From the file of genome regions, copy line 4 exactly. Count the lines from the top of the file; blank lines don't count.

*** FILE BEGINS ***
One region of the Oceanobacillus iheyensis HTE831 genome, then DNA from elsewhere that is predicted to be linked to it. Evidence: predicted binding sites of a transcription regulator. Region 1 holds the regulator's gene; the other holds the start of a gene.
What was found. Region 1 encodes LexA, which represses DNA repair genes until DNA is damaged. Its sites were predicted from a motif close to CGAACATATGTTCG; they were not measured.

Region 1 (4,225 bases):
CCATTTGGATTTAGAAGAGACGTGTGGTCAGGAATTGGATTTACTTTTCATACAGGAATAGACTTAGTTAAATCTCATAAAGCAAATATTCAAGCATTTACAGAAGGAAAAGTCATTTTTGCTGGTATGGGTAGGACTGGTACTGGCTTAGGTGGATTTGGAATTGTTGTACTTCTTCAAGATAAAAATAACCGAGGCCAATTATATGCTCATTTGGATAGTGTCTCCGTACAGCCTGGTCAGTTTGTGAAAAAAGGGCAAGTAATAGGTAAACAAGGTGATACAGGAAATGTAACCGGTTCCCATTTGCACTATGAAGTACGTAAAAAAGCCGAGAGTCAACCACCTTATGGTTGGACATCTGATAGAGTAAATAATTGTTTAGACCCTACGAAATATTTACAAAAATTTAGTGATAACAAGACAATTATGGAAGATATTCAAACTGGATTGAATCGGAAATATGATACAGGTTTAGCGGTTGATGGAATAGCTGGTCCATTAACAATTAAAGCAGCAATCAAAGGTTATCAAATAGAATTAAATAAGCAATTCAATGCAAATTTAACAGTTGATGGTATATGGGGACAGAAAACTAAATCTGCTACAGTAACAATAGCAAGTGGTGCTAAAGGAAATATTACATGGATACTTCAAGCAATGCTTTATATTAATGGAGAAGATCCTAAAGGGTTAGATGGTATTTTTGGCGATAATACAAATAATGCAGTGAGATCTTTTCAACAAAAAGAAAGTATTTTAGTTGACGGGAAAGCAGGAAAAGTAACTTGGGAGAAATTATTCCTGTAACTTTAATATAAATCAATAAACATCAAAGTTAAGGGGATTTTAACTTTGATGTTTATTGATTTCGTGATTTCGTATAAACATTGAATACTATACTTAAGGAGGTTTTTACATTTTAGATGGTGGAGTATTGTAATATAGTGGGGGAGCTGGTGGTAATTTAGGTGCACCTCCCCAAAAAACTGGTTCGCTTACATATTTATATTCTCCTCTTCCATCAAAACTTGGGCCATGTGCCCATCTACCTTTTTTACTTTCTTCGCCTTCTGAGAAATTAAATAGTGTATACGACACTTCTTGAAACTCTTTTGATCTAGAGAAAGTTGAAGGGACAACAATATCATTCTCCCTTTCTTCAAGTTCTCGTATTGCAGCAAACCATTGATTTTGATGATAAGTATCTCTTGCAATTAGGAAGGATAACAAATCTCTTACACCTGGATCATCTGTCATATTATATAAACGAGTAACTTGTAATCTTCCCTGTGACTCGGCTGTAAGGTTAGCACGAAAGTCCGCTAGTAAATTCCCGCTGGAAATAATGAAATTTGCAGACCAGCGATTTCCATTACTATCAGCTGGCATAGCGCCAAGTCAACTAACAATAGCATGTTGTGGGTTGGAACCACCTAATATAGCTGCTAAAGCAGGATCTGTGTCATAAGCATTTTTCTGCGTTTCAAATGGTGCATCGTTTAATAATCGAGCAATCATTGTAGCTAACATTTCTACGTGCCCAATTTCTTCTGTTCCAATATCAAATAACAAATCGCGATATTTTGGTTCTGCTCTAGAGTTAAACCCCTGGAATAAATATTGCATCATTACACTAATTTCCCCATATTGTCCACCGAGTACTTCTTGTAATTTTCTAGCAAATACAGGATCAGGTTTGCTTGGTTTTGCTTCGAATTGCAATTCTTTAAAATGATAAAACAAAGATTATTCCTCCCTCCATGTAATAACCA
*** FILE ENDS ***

CCATTTGGATTTAGAAGAGACGTGTGGTCAGGAATTGGATTTACTTTTCATACAGGAATAGACTTAGTTAAATCTCATAAAGCAAATATTCAAGCATTTACAGAAGGAAAAGTCATTTTTGCTGGTATGGGTAGGACTGGTACTGGCTTAGGTGGATTTGGAATTGTTGTACTTCTTCAAGATAAAAATAACCGAGGCCAATTATATGCTCATTTGGATAGTGTCTCCGTACAGCCTGGTCAGTTTGTGAAAAAAGGGCAAGTAATAGGTAAACAAGGTGATACAGGAAATGTAACCGGTTCCCATTTGCACTATGAAGTACGTAAAAAAGCCGAGAGTCAACCACCTTATGGTTGGACATCTGATAGAGTAAATAATTGTTTAGACCCTACGAAATATTTACAAAAATTTAGTGATAACAAGACAATTATGGAAGATATTCAAACTGGATTGAATCGGAAATATGATACAGGTTTAGCGGTTGATGGAATAGCTGGTCCATTAACAATTAAAGCAGCAATCAAAGGTTATCAAATAGAATTAAATAAGCAATTCAATGCAAATTTAACAGTTGATGGTATATGGGGACAGAAAACTAAATCTGCTACAGTAACAATAGCAAGTGGTGCTAAAGGAAATATTACATGGATACTTCAAGCAATGCTTTATATTAATGGAGAAGATCCTAAAGGGTTAGATGGTATTTTTGGCGATAATACAAATAATGCAGTGAGATCTTTTCAACAAAAAGAAAGTATTTTAGTTGACGGGAAAGCAGGAAAAGTAACTTGGGAGAAATTATTCCTGTAACTTTAATATAAATCAATAAACATCAAAGTTAAGGGGATTTTAACTTTGATGTTTATTGATTTCGTGATTTCGTATAAACATTGAATACTATACTTAAGGAGGTTTTTACATTTTAGATGGTGGAGTATTGTAATATAGTGGGGGAGCTGGTGGTAATTTAGGTGCACCTCCCCAAAAAACTGGTTCGCTTACATATTTATATTCTCCTCTTCCATCAAAACTTGGGCCATGTGCCCATCTACCTTTTTTACTTTCTTCGCCTTCTGAGAAATTAAATAGTGTATACGACACTTCTTGAAACTCTTTTGATCTAGAGAAAGTTGAAGGGACAACAATATCATTCTCCCTTTCTTCAAGTTCTCGTATTGCAGCAAACCATTGATTTTGATGATAAGTATCTCTTGCAATTAGGAAGGATAACAAATCTCTTACACCTGGATCATCTGTCATATTATATAAACGAGTAACTTGTAATCTTCCCTGTGACTCGGCTGTAAGGTTAGCACGAAAGTCCGCTAGTAAATTCCCGCTGGAAATAATGAAATTTGCAGACCAGCGATTTCCATTACTATCAGCTGGCATAGCGCCAAGTCAACTAACAATAGCATGTTGTGGGTTGGAACCACCTAATATAGCTGCTAAAGCAGGATCTGTGTCATAAGCATTTTTCTGCGTTTCAAATGGTGCATCGTTTAATAATCGAGCAATCATTGTAGCTAACATTTCTACGTGCCCAATTTCTTCTGTTCCAATATCAAATAACAAATCGCGATATTTTGGTTCTGCTCTAGAGTTAAACCCCTGGAATAAATATTGCATCATTACACTAATTTCCCCATATTGTCCACCGAGTACTTCTTGTAATTTTCTAGCAAATACAGGATCAGGTTTGCTTGGTTTTGCTTCGAATTGCAATTCTTTAAAATGATAAAACAAAGATTATTCCTCCCTCCATGTAATAACCA